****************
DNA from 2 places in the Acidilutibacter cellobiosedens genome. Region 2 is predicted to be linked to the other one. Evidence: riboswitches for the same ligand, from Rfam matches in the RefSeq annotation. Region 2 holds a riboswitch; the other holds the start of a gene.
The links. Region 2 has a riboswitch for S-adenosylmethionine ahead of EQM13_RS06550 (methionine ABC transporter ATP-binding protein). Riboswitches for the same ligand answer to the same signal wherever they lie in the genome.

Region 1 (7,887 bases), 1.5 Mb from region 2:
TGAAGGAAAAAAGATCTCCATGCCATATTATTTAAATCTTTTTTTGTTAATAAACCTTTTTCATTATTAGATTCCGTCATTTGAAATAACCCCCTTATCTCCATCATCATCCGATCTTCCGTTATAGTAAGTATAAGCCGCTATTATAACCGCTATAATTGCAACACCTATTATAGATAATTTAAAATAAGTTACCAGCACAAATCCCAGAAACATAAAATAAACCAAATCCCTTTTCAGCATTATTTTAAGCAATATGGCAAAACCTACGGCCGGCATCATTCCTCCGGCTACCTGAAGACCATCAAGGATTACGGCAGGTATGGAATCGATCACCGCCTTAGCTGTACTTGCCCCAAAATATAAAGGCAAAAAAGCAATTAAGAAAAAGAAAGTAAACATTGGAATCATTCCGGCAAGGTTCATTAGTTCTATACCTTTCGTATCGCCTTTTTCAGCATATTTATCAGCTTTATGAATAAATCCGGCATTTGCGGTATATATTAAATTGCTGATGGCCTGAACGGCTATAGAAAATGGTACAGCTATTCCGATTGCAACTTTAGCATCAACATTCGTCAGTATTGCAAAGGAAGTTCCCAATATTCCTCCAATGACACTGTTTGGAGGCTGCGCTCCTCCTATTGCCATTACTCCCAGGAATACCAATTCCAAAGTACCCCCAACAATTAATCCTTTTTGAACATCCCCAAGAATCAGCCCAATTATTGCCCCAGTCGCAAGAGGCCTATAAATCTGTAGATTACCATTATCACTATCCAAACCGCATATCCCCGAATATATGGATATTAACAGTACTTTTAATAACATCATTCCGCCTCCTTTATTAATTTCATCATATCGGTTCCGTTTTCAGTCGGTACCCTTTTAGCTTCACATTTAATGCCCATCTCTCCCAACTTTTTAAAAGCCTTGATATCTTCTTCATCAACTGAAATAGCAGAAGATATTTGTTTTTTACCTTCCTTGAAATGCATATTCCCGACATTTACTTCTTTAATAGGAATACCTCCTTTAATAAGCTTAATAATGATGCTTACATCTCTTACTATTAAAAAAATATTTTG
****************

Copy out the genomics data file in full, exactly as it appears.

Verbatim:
DNA from 2 places in the Acidilutibacter cellobiosedens genome. Region 2 is predicted to be linked to the other one. Evidence: riboswitches for the same ligand, from Rfam matches in the RefSeq annotation. Region 2 holds a riboswitch; the other holds the start of a gene.
The links. Region 2 has a riboswitch for S-adenosylmethionine ahead of EQM13_RS06550 (methionine ABC transporter ATP-binding protein). Riboswitches for the same ligand answer to the same signal wherever they lie in the genome.

Region 1 (7,887 bases), 1.5 Mb from region 2:
TGAAGGAAAAAAGATCTCCATGCCATATTATTTAAATCTTTTTTTGTTAATAAACCTTTTTCATTATTAGATTCCGTCATTTGAAATAACCCCCTTATCTCCATCATCATCCGATCTTCCGTTATAGTAAGTATAAGCCGCTATTATAACCGCTATAATTGCAACACCTATTATAGATAATTTAAAATAAGTTACCAGCACAAATCCCAGAAACATAAAATAAACCAAATCCCTTTTCAGCATTATTTTAAGCAATATGGCAAAACCTACGGCCGGCATCATTCCTCCGGCTACCTGAAGACCATCAAGGATTACGGCAGGTATGGAATCGATCACCGCCTTAGCTGTACTTGCCCCAAAATATAAAGGCAAAAAAGCAATTAAGAAAAAGAAAGTAAACATTGGAATCATTCCGGCAAGGTTCATTAGTTCTATACCTTTCGTATCGCCTTTTTCAGCATATTTATCAGCTTTATGAATAAATCCGGCATTTGCGGTATATATTAAATTGCTGATGGCCTGAACGGCTATAGAAAATGGTACAGCTATTCCGATTGCAACTTTAGCATCAACATTCGTCAGTATTGCAAAGGAAGTTCCCAATATTCCTCCAATGACACTGTTTGGAGGCTGCGCTCCTCCTATTGCCATTACTCCCAGGAATACCAATTCCAAAGTACCCCCAACAATTAATCCTTTTTGAACATCCCCAAGAATCAGCCCAATTATTGCCCCAGTCGCAAGAGGCCTATAAATCTGTAGATTACCATTATCACTATCCAAACCGCATATCCCCGAATATATGGATATTAACAGTACTTTTAATAACATCATTCCGCCTCCTTTATTAATTTCATCATATCGGTTCCGTTTTCAGTCGGTACCCTTTTAGCTTCACATTTAATGCCCATCTCTCCCAACTTTTTAAAAGCCTTGATATCTTCTTCATCAACTGAAATAGCAGAAGATATTTGTTTTTTACCTTCCTTGAAATGCATATTCCCGACATTTACTTCTTTAATAGGAATACCTCCTTTAATAAGCTTAATAATGATGCTTACATCTCTTACTATTAAAAAAATATTTTG